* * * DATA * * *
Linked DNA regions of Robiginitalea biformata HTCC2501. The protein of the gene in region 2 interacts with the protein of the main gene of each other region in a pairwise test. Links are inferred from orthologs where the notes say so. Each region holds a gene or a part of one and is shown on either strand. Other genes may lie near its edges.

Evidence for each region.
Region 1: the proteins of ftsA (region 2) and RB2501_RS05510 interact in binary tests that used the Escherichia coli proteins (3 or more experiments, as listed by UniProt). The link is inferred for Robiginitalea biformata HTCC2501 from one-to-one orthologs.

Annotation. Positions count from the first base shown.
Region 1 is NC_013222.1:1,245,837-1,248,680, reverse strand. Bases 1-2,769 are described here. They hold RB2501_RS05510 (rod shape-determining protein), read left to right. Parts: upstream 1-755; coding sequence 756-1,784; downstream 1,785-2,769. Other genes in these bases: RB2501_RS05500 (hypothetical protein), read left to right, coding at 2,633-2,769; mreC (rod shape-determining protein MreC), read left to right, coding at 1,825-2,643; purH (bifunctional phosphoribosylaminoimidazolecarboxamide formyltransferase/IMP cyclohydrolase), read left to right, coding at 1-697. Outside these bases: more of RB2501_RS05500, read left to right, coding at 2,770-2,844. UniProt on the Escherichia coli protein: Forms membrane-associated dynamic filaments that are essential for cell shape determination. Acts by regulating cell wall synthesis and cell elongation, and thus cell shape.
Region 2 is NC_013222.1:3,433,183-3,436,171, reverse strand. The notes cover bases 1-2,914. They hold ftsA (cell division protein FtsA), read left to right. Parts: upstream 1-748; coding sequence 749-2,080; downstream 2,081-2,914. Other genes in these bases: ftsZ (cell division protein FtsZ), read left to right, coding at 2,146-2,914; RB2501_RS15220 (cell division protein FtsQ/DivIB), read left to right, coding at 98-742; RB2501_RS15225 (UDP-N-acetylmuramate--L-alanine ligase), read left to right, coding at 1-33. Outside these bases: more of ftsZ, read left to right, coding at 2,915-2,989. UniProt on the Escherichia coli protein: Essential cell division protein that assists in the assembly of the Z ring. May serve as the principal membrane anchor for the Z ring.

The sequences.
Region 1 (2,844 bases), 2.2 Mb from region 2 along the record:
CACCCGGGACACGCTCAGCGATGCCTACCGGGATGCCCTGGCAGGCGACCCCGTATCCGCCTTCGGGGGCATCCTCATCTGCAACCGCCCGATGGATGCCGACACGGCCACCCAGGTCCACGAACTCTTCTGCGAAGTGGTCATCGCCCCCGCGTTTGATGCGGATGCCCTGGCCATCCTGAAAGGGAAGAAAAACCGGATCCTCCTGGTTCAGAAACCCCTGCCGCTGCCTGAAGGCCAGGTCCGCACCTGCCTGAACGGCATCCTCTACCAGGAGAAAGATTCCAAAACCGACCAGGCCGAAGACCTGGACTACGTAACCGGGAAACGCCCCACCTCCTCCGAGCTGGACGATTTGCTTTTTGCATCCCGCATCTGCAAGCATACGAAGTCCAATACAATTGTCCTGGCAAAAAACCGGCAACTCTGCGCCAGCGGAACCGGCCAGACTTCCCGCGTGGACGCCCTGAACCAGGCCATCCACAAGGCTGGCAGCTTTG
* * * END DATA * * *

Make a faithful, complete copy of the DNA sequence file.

Linked DNA regions of Robiginitalea biformata HTCC2501. The protein of the gene in region 2 interacts with the protein of the main gene of each other region in a pairwise test. Links are inferred from orthologs where the notes say so. Each region holds a gene or a part of one and is shown on either strand. Other genes may lie near its edges.

Evidence for each region.
Region 1: the proteins of ftsA (region 2) and RB2501_RS05510 interact in binary tests that used the Escherichia coli proteins (3 or more experiments, as listed by UniProt). The link is inferred for Robiginitalea biformata HTCC2501 from one-to-one orthologs.

Annotation. Positions count from the first base shown.
Region 1 is NC_013222.1:1,245,837-1,248,680, reverse strand. Bases 1-2,769 are described here. They hold RB2501_RS05510 (rod shape-determining protein), read left to right. Parts: upstream 1-755; coding sequence 756-1,784; downstream 1,785-2,769. Other genes in these bases: RB2501_RS05500 (hypothetical protein), read left to right, coding at 2,633-2,769; mreC (rod shape-determining protein MreC), read left to right, coding at 1,825-2,643; purH (bifunctional phosphoribosylaminoimidazolecarboxamide formyltransferase/IMP cyclohydrolase), read left to right, coding at 1-697. Outside these bases: more of RB2501_RS05500, read left to right, coding at 2,770-2,844. UniProt on the Escherichia coli protein: Forms membrane-associated dynamic filaments that are essential for cell shape determination. Acts by regulating cell wall synthesis and cell elongation, and thus cell shape.
Region 2 is NC_013222.1:3,433,183-3,436,171, reverse strand. The notes cover bases 1-2,914. They hold ftsA (cell division protein FtsA), read left to right. Parts: upstream 1-748; coding sequence 749-2,080; downstream 2,081-2,914. Other genes in these bases: ftsZ (cell division protein FtsZ), read left to right, coding at 2,146-2,914; RB2501_RS15220 (cell division protein FtsQ/DivIB), read left to right, coding at 98-742; RB2501_RS15225 (UDP-N-acetylmuramate--L-alanine ligase), read left to right, coding at 1-33. Outside these bases: more of ftsZ, read left to right, coding at 2,915-2,989. UniProt on the Escherichia coli protein: Essential cell division protein that assists in the assembly of the Z ring. May serve as the principal membrane anchor for the Z ring.

The sequences.
Region 1 (2,844 bases), 2.2 Mb from region 2 along the record:
CACCCGGGACACGCTCAGCGATGCCTACCGGGATGCCCTGGCAGGCGACCCCGTATCCGCCTTCGGGGGCATCCTCATCTGCAACCGCCCGATGGATGCCGACACGGCCACCCAGGTCCACGAACTCTTCTGCGAAGTGGTCATCGCCCCCGCGTTTGATGCGGATGCCCTGGCCATCCTGAAAGGGAAGAAAAACCGGATCCTCCTGGTTCAGAAACCCCTGCCGCTGCCTGAAGGCCAGGTCCGCACCTGCCTGAACGGCATCCTCTACCAGGAGAAAGATTCCAAAACCGACCAGGCCGAAGACCTGGACTACGTAACCGGGAAACGCCCCACCTCCTCCGAGCTGGACGATTTGCTTTTTGCATCCCGCATCTGCAAGCATACGAAGTCCAATACAATTGTCCTGGCAAAAAACCGGCAACTCTGCGCCAGCGGAACCGGCCAGACTTCCCGCGTGGACGCCCTGAACCAGGCCATCCACAAGGCTGGCAGCTTTG